to encourage the preparation of special area management plans which provide for increased specificity in protecting significant natural resources, reasonable coastal-dependent economic growth, improved protection of life and property in hazardous areas, including those areas likely to be affected by land subsidence, sea level rise, or fluctuating water levels of the Great Lakes, and improved predictability in governmental decisionmaking;
to encourage the participation and cooperation of the public, state and local governments, and interstate and other regional agencies, as well as of the Federal agencies having programs affecting the coastal zone, in carrying out the purposes of this chapter;
to encourage coordination and cooperation with and among the appropriate Federal, State, and local agencies, and international organizations where appropriate, in collection, analysis, synthesis, and dissemination of coastal management information, research results, and technical assistance, to support State and Federal regulation of land use practices affecting the coastal and ocean resources of the United States; and
to respond to changing circumstances affecting the coastal environment and coastal resource management by encouraging States to consider such issues as ocean uses potentially affecting the coastal zone.
(Pub. L. 89–454, title III, § 303, as added Pub. L. 92–583, Oct. 27, 1972, 86 Stat. 1281; amended Pub. L. 96–464, § 3, Oct. 17, 1980, 94 Stat. 2060; Pub. L. 101–508, title VI, § 6203(b), Nov. 5, 1990, 104 Stat. 1388–301; Pub. L. 102–587, title II, § 2205(b)(2), Nov. 4, 1992, 106 Stat. 5050.)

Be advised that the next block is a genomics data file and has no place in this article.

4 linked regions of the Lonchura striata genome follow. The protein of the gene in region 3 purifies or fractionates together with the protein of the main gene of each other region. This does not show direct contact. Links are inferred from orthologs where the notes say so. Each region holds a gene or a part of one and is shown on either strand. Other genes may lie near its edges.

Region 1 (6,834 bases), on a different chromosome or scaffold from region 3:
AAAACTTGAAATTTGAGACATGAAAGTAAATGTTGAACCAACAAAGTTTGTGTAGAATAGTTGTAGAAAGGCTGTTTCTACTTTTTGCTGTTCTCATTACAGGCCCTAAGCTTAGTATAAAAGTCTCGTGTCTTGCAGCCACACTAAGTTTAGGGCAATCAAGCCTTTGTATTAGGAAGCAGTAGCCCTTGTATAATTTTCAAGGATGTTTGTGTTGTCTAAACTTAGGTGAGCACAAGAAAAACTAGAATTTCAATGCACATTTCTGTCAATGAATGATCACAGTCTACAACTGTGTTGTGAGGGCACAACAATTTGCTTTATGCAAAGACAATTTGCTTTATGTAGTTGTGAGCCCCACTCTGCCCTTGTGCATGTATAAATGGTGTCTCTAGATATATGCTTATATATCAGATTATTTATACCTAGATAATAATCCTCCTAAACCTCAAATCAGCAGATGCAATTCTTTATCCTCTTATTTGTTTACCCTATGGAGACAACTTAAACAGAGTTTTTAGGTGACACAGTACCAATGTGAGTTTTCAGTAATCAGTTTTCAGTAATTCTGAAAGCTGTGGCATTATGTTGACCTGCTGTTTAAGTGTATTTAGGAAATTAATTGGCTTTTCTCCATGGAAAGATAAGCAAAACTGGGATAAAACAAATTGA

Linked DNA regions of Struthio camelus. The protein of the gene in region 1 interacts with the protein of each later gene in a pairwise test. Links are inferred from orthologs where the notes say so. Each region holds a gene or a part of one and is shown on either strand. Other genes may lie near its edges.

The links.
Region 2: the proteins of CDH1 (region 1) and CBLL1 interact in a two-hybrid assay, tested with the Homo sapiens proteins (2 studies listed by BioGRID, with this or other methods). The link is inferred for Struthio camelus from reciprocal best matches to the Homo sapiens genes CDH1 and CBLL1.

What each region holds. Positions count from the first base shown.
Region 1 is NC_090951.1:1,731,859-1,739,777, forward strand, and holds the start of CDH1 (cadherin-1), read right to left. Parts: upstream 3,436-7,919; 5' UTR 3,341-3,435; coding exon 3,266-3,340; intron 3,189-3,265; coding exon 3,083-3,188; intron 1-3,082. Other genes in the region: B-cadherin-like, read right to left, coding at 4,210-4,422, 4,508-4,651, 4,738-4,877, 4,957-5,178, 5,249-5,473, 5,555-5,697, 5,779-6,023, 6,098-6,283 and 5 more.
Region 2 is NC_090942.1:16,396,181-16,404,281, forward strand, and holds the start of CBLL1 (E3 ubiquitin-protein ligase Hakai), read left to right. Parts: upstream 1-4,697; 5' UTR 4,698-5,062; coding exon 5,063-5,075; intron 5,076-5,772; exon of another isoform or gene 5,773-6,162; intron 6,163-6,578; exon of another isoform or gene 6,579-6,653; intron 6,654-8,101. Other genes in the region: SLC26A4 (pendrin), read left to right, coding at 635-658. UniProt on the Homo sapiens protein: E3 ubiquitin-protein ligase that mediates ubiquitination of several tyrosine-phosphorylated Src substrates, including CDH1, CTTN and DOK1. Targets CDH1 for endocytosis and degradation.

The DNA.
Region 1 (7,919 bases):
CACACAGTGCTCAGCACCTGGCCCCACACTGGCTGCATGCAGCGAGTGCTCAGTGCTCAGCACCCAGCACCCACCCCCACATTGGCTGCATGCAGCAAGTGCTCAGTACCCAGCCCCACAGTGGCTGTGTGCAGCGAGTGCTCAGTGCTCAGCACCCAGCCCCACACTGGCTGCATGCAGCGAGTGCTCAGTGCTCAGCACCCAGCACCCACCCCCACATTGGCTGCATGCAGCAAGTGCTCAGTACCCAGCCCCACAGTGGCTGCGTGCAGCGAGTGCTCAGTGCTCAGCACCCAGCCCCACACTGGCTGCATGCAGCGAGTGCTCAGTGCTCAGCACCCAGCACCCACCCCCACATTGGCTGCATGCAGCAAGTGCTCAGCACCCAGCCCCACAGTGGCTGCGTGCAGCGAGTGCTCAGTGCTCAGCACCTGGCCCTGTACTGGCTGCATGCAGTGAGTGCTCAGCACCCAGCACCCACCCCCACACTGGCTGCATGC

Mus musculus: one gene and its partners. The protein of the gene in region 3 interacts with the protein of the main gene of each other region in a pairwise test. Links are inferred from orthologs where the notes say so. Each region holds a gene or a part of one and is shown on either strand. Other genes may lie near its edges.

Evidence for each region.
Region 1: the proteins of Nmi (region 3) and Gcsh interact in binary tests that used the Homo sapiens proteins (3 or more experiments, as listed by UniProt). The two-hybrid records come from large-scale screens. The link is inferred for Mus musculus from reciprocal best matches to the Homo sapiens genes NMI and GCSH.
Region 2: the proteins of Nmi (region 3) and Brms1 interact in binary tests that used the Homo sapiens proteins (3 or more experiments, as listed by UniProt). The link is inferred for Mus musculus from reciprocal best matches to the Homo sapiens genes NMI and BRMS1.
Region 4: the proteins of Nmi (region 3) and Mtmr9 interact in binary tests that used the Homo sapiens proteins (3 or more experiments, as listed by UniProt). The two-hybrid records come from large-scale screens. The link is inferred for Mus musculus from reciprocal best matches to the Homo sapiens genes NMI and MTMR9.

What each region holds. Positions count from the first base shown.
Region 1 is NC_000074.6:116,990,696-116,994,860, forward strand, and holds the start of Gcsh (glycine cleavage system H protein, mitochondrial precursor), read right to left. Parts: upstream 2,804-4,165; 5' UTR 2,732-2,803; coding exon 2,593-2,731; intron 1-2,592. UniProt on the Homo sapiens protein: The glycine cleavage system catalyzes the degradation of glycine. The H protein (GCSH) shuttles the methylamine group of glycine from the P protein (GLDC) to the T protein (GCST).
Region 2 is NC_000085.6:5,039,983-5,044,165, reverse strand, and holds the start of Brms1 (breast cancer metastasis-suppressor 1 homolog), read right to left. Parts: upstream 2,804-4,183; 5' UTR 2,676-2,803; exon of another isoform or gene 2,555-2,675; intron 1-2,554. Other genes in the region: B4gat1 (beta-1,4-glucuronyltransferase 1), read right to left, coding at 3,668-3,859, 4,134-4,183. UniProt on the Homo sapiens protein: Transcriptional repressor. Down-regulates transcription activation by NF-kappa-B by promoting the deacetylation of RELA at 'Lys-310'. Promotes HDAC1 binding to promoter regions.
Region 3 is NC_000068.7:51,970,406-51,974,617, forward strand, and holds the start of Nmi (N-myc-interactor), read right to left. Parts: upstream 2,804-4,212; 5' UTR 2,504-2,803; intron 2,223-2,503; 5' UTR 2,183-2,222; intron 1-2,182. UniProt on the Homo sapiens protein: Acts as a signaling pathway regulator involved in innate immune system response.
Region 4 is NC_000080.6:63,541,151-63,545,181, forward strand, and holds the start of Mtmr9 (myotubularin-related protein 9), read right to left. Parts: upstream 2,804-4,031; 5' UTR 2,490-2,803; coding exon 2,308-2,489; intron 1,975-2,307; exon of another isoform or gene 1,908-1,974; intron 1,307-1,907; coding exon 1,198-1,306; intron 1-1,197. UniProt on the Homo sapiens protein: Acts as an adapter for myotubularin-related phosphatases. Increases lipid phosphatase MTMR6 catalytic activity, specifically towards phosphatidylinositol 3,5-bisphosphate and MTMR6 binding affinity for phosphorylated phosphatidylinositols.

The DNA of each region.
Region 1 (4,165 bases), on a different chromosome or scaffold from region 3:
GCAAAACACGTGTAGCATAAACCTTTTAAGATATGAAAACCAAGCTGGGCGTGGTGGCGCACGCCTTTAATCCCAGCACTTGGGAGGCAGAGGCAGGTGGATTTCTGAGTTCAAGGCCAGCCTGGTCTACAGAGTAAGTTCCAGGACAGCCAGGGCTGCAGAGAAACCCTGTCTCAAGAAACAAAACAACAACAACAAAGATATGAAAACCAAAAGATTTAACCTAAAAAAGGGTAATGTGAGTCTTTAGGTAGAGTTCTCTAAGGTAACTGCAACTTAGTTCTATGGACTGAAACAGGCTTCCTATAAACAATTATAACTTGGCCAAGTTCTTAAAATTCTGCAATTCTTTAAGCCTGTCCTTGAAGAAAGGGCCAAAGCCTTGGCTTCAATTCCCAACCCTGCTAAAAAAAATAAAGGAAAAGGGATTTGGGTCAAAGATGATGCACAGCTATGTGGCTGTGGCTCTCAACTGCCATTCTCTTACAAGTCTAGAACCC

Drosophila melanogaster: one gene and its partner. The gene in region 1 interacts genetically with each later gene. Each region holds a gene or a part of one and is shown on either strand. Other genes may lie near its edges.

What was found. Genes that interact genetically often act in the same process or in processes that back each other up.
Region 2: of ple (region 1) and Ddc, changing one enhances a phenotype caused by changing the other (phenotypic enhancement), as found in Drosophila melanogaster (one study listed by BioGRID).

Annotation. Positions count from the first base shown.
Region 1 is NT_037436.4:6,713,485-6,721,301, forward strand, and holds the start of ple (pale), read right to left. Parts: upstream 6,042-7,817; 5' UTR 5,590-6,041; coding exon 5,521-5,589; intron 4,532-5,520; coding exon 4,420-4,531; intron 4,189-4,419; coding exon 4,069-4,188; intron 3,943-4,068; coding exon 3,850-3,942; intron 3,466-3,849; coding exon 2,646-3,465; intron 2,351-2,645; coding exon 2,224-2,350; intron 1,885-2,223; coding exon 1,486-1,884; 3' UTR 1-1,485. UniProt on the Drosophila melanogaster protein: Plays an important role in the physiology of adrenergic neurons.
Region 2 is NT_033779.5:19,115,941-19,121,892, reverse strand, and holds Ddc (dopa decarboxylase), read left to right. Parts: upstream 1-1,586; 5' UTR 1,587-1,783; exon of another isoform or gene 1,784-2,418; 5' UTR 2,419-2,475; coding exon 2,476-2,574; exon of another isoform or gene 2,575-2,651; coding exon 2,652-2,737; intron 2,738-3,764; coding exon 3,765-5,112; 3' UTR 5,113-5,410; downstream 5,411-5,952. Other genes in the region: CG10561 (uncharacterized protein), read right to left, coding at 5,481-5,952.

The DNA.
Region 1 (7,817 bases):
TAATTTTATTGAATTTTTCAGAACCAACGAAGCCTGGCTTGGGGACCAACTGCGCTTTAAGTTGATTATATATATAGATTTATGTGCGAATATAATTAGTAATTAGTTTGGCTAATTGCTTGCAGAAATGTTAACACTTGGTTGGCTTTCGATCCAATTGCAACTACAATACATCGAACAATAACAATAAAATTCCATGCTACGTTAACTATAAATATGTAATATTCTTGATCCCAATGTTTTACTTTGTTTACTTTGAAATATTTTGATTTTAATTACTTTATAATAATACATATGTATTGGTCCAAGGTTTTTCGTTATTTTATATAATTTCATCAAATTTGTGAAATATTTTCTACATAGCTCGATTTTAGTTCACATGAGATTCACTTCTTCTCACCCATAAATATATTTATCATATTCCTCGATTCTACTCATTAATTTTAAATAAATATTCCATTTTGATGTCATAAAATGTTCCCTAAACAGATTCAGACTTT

1992—Par. (2). Pub. L. 102–587 made technical amendment to directory language of Pub. L. 101–508, § 6203(b)(1). See 1990 Amendment note below.

1990—Par. (2). Pub. L. 101–508, § 6203(b)(1), as amended by Pub. L. 102–587, substituted “as well as the needs for compatible” for “as well as to needs for”.

Par. (2)(B). Pub. L. 101–508, § 6203(b)(2), substituted “likely to be affected by or vulnerable to sea level rise, land subsidence,” for “of subsidence”.

Par. (2)(C) to (J). Pub. L. 101–508, § 6203(b)(3), redesignated subpars. (C) to (I) as (D) to (J), respectively, and added subpar. (C).

Par. (2)(K). Pub. L. 101–508, § 6203(b)(4), added subpar. (K).

Par. (3). Pub. L. 101–508, § 6203(b)(5), inserted “including those areas likely to be affected by land subsidence, sea level rise, or fluctuating water levels of the Great Lakes,” after “hazardous areas,”.

Pars. (5), (6). Pub. L. 101–508, § 6203(b)(6), added pars. (5) and (6).

1980—Pub. L. 96–464, in amending section generally, expanded declaration of policy to provide for higher level of protection for significant natural coastal resources and inserted provisions for special area management planning to increase predict­ability for necessary coastal-dependent economic growth, improve hazard mitigation, and improve predictability in government decisionmaking.

[1]  So in original. The period probably should be a comma.